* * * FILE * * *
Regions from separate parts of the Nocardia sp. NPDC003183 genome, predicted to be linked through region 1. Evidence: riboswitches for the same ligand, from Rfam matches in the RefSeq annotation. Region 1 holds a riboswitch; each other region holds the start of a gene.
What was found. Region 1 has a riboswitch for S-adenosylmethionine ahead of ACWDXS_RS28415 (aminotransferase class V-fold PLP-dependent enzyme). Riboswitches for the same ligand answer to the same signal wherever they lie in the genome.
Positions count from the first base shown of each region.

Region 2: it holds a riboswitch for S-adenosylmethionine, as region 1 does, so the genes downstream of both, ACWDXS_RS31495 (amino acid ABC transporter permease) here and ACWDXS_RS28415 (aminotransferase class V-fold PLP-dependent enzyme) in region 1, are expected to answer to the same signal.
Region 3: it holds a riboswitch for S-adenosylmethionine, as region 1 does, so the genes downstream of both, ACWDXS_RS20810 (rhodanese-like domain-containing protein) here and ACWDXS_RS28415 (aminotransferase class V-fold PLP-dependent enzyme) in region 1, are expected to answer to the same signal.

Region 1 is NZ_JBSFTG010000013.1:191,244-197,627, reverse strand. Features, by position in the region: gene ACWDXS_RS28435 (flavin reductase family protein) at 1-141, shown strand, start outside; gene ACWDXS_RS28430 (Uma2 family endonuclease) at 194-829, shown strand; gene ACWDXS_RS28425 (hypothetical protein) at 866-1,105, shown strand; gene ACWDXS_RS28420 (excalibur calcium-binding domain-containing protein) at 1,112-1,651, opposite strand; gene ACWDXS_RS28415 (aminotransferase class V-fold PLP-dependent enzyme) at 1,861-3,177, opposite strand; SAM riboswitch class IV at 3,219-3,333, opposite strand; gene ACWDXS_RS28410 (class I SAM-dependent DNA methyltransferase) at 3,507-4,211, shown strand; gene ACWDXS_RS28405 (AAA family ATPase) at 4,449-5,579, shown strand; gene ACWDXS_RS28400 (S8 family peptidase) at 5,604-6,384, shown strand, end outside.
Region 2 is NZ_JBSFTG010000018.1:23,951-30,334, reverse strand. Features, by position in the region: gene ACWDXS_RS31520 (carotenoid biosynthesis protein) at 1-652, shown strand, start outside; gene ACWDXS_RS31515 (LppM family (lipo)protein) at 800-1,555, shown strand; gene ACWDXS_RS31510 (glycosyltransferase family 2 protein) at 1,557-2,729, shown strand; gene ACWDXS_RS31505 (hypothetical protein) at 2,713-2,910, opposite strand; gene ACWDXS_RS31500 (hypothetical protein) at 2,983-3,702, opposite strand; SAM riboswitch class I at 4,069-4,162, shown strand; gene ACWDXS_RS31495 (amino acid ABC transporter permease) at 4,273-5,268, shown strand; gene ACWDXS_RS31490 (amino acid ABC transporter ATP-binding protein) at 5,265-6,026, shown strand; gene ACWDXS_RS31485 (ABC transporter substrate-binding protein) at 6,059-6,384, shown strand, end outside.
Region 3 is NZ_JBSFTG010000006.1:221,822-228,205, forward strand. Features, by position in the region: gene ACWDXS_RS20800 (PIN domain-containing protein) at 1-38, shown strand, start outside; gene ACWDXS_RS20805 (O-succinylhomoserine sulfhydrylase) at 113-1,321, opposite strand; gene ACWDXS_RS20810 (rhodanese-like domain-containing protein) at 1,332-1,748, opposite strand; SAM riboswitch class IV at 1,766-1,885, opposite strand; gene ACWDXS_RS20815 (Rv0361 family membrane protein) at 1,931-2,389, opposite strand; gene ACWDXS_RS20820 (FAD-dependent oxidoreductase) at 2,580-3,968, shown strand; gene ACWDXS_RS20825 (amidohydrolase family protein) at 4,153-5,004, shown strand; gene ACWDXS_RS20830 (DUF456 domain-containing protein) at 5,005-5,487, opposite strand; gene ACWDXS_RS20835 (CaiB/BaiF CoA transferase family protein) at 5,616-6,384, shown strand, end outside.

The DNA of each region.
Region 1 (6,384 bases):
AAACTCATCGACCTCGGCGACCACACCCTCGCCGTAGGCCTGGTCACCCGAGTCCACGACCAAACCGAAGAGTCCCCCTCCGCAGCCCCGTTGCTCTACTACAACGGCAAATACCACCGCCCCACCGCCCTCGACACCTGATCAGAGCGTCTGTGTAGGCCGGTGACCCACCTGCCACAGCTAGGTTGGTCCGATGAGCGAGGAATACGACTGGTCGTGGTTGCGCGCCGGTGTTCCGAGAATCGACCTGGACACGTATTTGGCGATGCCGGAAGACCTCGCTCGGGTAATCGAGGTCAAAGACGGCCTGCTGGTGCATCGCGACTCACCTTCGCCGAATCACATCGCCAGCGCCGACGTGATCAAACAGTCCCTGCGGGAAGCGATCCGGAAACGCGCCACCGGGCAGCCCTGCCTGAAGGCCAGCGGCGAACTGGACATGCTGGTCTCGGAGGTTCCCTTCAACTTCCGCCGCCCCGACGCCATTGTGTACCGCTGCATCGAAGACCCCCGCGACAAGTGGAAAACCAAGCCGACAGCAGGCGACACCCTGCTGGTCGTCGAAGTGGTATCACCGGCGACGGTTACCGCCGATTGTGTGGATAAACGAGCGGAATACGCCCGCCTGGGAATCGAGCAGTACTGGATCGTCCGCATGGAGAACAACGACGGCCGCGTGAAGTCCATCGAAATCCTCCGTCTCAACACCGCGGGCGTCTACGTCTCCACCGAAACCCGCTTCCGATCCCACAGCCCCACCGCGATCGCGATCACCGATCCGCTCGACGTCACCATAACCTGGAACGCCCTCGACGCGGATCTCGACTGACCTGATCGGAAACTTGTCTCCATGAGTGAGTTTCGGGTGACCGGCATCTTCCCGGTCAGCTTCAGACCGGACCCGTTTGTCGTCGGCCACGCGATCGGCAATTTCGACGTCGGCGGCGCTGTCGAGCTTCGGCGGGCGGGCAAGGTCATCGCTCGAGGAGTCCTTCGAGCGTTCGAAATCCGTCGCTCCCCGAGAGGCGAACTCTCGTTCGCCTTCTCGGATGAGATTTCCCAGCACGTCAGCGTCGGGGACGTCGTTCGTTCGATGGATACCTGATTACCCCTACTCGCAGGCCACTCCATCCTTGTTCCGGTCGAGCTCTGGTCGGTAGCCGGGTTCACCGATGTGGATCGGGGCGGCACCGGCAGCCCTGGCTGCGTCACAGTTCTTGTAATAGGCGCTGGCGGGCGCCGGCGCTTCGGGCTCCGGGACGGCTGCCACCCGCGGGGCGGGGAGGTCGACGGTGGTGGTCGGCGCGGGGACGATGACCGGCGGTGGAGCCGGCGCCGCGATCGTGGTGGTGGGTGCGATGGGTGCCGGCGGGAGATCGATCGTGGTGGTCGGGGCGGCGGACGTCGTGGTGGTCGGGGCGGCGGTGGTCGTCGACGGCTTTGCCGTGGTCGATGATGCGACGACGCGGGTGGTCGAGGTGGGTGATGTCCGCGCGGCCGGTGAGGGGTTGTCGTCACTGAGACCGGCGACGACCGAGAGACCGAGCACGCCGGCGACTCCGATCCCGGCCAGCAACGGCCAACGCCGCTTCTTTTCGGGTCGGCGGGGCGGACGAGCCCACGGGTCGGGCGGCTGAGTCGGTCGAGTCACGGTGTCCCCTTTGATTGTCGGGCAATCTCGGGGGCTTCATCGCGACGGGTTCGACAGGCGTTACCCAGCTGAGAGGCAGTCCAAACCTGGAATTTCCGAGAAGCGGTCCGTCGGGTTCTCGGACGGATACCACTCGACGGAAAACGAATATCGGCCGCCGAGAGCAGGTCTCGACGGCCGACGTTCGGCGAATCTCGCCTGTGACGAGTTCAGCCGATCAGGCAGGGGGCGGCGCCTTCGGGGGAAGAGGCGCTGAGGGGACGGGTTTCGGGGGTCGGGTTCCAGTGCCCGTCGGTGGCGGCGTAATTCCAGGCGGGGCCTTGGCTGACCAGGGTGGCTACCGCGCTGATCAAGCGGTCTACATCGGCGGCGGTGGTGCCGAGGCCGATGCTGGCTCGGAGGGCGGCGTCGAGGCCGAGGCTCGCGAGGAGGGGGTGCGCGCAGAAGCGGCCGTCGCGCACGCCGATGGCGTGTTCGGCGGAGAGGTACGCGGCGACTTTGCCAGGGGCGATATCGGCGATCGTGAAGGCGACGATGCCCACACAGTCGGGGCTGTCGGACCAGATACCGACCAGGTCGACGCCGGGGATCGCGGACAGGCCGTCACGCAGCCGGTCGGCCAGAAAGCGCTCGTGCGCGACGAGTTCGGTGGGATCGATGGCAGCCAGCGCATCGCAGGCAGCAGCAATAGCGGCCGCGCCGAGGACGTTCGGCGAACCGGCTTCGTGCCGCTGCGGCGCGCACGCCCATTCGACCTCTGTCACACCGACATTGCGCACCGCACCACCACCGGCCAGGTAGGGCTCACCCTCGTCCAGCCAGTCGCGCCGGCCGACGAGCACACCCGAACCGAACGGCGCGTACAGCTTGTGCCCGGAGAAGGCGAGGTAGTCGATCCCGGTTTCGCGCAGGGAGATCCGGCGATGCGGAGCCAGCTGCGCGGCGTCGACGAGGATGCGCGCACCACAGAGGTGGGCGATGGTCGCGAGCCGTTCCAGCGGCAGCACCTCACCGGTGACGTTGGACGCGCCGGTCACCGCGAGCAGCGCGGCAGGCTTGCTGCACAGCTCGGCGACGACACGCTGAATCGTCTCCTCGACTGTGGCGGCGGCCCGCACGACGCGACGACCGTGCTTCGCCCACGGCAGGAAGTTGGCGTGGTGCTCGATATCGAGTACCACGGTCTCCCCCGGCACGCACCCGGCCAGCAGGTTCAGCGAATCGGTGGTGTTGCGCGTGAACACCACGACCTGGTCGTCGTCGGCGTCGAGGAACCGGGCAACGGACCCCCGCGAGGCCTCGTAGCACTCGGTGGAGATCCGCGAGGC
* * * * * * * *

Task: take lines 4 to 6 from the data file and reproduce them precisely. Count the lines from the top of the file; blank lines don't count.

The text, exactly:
Region 2: it holds a riboswitch for S-adenosylmethionine, as region 1 does, so the genes downstream of both, ACWDXS_RS31495 (amino acid ABC transporter permease) here and ACWDXS_RS28415 (aminotransferase class V-fold PLP-dependent enzyme) in region 1, are expected to answer to the same signal.
Region 3: it holds a riboswitch for S-adenosylmethionine, as region 1 does, so the genes downstream of both, ACWDXS_RS20810 (rhodanese-like domain-containing protein) here and ACWDXS_RS28415 (aminotransferase class V-fold PLP-dependent enzyme) in region 1, are expected to answer to the same signal.

Region 1 is NZ_JBSFTG010000013.1:191,244-197,627, reverse strand. Features, by position in the region: gene ACWDXS_RS28435 (flavin reductase family protein) at 1-141, shown strand, start outside; gene ACWDXS_RS28430 (Uma2 family endonuclease) at 194-829, shown strand; gene ACWDXS_RS28425 (hypothetical protein) at 866-1,105, shown strand; gene ACWDXS_RS28420 (excalibur calcium-binding domain-containing protein) at 1,112-1,651, opposite strand; gene ACWDXS_RS28415 (aminotransferase class V-fold PLP-dependent enzyme) at 1,861-3,177, opposite strand; SAM riboswitch class IV at 3,219-3,333, opposite strand; gene ACWDXS_RS28410 (class I SAM-dependent DNA methyltransferase) at 3,507-4,211, shown strand; gene ACWDXS_RS28405 (AAA family ATPase) at 4,449-5,579, shown strand; gene ACWDXS_RS28400 (S8 family peptidase) at 5,604-6,384, shown strand, end outside.